Richard Carlson - Vocals, Guitar, Slide Guitar, Throat Singing
Buddy Mohmed - Contrabass, Guitar
Mr. Carlson has set "Desolation" and "The Wheel" to music well worth hearing. His lyrics to the WB pieces and all the others as well can be found HERE.
Today the second hour of the Dianne Rehm Show consisted of a discussion on Wendell Berry's Hanna Coulter. Needless to say, the ability of the commentators to miss the point was entirely unastounding.
More disconcerting than one commentator's positing that Berry returned to farming do to nostalgia for cow patties, was the Episcopal bishop's recommendation to a caller - "preaching" as she called it. To the man who spoke of his desire to have the type connection to community in place that Berry writes so eloquently about, she recommended seeking out a mosque, temple or "…um…what's it called again… oh right… church." Such communities still exist there, she asserts. Simply ridiculous. Seeking out similar people based on self identity, due to dissatisfaction with not knowing one's neighbors, is not in anyway similar to a connection to a real community based in place.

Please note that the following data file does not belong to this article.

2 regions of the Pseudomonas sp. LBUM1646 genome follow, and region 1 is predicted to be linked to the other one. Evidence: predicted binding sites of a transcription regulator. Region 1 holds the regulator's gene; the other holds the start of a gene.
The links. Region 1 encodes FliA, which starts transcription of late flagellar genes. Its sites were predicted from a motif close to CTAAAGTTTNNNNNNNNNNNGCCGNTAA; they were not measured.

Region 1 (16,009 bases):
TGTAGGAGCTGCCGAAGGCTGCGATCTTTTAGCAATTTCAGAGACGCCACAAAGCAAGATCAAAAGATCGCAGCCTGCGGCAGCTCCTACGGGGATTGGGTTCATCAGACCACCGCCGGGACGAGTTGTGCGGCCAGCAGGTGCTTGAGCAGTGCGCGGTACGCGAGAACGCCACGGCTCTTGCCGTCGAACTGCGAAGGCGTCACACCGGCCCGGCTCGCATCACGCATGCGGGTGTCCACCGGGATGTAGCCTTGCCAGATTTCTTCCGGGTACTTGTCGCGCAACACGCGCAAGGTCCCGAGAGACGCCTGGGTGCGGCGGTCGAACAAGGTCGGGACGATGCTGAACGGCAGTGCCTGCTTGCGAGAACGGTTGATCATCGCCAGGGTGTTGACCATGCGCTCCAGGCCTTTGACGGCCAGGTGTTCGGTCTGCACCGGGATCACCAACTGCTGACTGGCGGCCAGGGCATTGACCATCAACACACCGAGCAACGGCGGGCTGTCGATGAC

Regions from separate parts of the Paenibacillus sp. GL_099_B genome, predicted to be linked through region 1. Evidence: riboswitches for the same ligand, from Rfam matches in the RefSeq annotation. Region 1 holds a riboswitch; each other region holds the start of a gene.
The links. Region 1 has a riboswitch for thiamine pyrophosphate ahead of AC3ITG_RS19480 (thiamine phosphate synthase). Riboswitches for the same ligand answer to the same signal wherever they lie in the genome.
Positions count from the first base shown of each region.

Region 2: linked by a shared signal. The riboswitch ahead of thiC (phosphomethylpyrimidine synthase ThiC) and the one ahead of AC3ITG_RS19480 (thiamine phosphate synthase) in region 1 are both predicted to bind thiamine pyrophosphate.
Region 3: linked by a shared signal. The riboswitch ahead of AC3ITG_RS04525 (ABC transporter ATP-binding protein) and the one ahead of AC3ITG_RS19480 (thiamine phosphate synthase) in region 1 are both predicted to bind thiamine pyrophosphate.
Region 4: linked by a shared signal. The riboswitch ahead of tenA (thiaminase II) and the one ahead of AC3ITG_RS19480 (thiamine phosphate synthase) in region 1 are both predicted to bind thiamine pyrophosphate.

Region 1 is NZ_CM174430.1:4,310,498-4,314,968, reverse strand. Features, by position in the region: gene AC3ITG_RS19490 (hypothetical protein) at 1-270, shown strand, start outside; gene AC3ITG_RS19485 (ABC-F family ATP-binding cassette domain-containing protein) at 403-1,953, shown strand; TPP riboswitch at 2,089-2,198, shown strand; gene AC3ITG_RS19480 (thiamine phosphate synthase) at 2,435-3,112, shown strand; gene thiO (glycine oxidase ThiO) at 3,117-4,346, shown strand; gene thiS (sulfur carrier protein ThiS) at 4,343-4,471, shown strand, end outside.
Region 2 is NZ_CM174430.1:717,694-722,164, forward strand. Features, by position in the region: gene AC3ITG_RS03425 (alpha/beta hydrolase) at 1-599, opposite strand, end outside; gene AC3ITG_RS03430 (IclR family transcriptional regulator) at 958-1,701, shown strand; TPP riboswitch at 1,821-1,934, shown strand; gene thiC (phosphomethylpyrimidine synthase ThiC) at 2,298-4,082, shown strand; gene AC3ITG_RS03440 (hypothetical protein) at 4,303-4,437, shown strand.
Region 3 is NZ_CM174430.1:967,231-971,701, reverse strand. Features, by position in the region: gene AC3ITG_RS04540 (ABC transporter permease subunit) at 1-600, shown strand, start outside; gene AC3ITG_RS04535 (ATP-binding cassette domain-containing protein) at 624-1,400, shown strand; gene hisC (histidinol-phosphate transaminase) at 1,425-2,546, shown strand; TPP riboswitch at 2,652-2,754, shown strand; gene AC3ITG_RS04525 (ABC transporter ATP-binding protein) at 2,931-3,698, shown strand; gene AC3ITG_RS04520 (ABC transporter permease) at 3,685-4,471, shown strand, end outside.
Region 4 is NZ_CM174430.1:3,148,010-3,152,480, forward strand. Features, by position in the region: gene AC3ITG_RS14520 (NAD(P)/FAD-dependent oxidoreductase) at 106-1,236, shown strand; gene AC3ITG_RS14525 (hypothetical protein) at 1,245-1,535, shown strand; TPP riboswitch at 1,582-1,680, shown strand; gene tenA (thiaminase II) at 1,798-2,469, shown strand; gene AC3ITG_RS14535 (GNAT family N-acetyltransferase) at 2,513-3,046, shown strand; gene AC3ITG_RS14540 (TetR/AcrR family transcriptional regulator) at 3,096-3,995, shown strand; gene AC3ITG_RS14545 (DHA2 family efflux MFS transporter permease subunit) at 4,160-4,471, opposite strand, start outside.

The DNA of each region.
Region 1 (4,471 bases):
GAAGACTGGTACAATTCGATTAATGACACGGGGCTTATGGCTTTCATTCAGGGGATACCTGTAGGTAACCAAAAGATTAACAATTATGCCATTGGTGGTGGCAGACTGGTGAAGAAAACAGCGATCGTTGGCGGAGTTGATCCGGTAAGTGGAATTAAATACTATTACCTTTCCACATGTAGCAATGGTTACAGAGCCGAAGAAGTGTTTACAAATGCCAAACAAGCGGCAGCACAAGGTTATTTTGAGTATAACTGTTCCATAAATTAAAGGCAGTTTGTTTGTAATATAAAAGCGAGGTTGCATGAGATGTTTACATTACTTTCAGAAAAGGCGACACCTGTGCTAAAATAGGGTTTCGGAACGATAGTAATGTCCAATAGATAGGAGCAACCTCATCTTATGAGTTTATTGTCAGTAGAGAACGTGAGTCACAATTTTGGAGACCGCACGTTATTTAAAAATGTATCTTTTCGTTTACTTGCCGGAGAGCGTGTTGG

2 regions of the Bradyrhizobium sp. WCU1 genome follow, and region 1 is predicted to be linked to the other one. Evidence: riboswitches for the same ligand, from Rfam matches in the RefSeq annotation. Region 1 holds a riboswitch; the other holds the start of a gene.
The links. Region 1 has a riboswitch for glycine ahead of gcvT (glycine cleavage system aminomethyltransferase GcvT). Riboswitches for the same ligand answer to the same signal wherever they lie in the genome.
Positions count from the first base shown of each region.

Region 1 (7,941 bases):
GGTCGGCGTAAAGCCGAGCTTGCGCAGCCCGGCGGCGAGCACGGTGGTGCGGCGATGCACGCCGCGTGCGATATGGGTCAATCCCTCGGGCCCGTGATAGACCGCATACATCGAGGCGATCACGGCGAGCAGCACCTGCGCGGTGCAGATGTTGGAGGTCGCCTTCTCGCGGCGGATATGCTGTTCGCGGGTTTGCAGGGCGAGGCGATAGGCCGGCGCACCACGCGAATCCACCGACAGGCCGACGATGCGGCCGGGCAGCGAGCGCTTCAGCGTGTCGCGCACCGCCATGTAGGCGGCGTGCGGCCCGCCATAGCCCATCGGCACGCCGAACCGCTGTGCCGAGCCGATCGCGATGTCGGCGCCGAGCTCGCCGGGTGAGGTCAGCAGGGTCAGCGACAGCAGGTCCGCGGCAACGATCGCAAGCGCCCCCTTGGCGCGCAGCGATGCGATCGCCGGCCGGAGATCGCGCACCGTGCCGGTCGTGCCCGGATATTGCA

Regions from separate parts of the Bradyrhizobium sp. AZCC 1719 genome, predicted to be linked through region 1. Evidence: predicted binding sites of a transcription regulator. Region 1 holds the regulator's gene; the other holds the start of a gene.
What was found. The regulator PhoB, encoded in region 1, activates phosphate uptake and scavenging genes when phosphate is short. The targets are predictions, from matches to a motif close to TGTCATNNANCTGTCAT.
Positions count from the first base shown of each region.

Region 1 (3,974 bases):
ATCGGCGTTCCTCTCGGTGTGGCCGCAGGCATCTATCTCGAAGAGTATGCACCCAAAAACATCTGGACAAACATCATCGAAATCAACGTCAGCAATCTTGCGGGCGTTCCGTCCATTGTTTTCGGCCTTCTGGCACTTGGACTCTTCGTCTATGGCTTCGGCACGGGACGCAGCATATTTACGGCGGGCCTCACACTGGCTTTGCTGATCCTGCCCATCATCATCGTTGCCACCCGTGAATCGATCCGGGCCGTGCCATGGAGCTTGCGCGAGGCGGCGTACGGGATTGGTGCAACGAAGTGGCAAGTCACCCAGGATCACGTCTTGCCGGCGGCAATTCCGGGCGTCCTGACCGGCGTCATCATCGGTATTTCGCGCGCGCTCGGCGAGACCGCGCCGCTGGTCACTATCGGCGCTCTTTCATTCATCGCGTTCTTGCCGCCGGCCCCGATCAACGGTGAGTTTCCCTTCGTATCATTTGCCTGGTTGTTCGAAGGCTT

There are many things that I would describe sacred. Hearing a choir sing a favorite anthem, resting in the woods by a creek bank, witnessing the birth of one’ own child, listening to a person tell their own story – all of these things become sacred moments. Anytime we can stop and realize the essence of life in its beauty, love, hardship and struggle we are engaged in sacred time. Whenever I am privileged to listen to someone read a poem that they wrote themselves, I regard that as sacred time.
Diane invites listeners to join a discussion of "Hannah Coulter" by Wendell Berry. Hannah is an old woman who has experienced much loss but has never been defeated. Hannah is a twice-widowed mother of three. She finds herself reflecting on her childhood, her loves and loss, her children, and her beloved Kentucky farm life. Wendell berry is a renowned poet, author, essayist and farmer. He has set many of his stories, including this one, in the fictional town of Port William. "Hannah Coulter" is the story of the ties that bind a community.
Contributors include Jane Holmes Dixon, Jason Peters, and Andrew Wingfield. Follow the link and click on "Listen" at the upper left.